Objective: To investigate in the prospective Helsinki Heart Study, whether chronic Chlamydia pneumoniae infection, indicated by elevated antibody titers against the pathogen, chlamydial lipopolysaccharide-containing immune complexes, or both, is a risk factor for coronary heart disease.
Design and setting: The Helsinki Heart Study was a randomized, double-blind, 5-year clinical trial to test the efficacy of gemfibrozil in reducing the risk for coronary heart disease. Participants were randomized to receive either gemfibrozil (2046 patients) or placebo (2035 patients). Fatal and nonfatal myocardial infarction and sudden cardiac death were the main study end points. Serum samples were collected at 3-month intervals from all patients.
Patients: One hundred forty cardiac events occurred during the follow-up period. Serum samples from 103 case patients obtained 3 to 6 months before a cardiac end point were matched with those from controls for time point, locality, and treatment. Samples were tested for markers of chronic chlamydial infection.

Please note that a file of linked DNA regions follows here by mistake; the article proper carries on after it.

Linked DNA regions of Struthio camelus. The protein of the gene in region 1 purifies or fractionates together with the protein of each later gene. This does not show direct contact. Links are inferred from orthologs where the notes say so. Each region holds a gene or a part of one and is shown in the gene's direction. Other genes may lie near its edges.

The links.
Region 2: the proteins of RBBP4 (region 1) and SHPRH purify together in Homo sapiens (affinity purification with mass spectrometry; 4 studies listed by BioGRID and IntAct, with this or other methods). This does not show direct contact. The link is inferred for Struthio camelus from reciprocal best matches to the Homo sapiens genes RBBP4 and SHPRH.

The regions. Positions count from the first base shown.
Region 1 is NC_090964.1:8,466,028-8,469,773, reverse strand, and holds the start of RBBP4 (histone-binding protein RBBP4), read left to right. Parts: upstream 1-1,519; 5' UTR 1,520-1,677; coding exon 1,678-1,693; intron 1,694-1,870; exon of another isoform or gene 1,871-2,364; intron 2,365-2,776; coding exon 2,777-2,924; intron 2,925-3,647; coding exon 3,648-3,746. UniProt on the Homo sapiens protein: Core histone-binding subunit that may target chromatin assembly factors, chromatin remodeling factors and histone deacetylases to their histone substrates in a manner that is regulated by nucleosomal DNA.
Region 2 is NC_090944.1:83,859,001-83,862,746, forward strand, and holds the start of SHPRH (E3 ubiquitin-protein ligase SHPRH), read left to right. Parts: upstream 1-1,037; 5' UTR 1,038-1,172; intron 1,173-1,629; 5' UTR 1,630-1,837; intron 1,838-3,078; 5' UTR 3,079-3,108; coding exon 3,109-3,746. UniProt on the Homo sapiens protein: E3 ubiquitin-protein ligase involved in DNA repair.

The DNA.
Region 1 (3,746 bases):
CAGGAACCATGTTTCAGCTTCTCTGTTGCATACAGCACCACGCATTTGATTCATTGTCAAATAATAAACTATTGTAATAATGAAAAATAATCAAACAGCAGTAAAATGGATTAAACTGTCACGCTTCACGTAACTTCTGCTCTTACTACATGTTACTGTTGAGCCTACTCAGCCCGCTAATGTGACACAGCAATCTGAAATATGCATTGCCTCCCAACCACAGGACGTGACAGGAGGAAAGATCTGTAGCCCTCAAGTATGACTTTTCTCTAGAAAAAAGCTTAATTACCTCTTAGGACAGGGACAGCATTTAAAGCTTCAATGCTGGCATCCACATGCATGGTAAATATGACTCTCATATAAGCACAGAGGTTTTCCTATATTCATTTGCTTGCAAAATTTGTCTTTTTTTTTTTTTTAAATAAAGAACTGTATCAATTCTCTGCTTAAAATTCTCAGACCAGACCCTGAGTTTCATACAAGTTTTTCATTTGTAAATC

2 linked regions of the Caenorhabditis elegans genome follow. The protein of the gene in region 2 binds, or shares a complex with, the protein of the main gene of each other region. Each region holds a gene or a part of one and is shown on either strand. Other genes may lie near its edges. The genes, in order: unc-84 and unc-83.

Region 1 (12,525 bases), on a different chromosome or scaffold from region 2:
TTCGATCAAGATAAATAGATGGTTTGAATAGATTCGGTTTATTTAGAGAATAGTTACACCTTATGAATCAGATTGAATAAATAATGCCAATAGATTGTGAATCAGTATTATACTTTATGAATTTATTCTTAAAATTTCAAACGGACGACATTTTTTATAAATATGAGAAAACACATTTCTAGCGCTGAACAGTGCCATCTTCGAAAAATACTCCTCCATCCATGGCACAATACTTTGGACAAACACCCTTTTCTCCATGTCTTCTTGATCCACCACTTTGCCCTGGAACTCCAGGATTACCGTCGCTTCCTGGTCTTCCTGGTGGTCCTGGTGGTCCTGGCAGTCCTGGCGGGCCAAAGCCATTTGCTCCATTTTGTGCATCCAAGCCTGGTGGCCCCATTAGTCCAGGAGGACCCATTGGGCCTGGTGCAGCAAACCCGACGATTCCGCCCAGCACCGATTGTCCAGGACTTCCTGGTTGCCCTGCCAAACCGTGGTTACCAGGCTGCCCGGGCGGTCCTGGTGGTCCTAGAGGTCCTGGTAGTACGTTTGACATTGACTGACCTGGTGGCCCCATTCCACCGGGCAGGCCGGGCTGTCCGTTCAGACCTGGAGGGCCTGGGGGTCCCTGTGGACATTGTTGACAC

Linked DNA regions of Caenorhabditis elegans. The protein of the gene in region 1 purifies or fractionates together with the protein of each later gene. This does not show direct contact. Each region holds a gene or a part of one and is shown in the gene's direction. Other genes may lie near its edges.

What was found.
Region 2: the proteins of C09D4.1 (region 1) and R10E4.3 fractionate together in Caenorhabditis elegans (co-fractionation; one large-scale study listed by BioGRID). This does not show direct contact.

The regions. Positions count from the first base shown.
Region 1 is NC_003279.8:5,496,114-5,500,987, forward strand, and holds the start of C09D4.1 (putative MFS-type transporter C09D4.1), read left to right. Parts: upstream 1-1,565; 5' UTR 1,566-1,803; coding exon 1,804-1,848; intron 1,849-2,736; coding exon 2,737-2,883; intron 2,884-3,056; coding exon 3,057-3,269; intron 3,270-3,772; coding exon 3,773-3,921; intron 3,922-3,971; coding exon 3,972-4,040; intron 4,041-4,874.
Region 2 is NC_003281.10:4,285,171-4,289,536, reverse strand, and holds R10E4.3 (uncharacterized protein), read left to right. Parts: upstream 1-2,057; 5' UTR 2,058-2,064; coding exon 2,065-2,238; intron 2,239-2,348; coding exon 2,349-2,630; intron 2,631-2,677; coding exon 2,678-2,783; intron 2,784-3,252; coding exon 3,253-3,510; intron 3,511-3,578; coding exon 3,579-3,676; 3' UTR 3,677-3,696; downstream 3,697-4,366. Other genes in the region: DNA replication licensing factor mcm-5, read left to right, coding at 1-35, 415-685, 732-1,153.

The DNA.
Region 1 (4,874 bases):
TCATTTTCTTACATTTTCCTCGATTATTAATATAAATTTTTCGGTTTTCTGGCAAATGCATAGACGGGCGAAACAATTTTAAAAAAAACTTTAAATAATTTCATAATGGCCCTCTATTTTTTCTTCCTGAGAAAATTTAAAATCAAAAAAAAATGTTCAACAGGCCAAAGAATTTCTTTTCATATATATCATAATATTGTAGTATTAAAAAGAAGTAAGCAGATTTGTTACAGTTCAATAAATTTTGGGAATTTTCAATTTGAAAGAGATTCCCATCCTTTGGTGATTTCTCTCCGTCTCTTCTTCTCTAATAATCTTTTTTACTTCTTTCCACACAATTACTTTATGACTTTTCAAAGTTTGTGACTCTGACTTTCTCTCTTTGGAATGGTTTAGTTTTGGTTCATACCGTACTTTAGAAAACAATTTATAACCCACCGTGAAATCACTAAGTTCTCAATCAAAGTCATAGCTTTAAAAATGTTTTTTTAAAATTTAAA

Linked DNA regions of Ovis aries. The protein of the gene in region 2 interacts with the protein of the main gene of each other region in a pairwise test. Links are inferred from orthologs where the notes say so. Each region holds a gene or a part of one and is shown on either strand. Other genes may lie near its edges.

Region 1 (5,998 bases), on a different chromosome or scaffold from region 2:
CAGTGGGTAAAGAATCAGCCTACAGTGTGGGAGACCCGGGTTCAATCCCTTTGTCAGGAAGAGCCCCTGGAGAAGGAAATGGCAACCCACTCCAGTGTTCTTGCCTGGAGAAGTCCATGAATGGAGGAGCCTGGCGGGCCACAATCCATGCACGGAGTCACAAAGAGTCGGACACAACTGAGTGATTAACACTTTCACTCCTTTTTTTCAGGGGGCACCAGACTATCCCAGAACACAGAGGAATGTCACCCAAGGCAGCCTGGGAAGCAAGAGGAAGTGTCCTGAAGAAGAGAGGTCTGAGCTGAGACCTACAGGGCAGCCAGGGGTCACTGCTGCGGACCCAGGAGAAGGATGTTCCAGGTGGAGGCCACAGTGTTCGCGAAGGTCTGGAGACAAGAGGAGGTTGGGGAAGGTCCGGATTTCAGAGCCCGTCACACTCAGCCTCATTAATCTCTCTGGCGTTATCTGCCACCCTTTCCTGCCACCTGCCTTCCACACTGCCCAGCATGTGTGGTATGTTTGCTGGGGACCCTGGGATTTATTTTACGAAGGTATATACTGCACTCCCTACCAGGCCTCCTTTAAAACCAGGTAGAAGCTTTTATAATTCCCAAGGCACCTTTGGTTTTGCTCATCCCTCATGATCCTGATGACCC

Measurements: Immunoglobulin A (IgA) and G (IgG) antibodies to C. pneumoniae were measured using the microimmunofluorescence method. Lipopolysaccharide-containing immune complexes were measured using two antigen-specific enzyme immunoassays, the lipopolysaccharide-capture and immunoglobulin M (IgM)-capture methods.
Main results: Using a conditional logistic regression model, odds ratios for the development of coronary heart disease were 2.7 (95% CI, 1.1 to 6.5) for elevated IgA titers, 2.1 (CI, 1.1 to 3.9) for the presence of immune complexes, and 2.9 (CI, 1.5 to 5.4) for the presence of both factors. If we adjusted for other coronary heart disease risk factors such as age, hypertension, and smoking, the corresponding values would be 2.3 (CI, 0.9 to 6.2), 1.8 (CI, 0.9 to 3.6), and 2.6 (CI, 1.3 to 5.2), respectively.
Conclusion: The results suggest that chronic C. pneumoniae infection may be a significant risk factor for the development of coronary heart disease.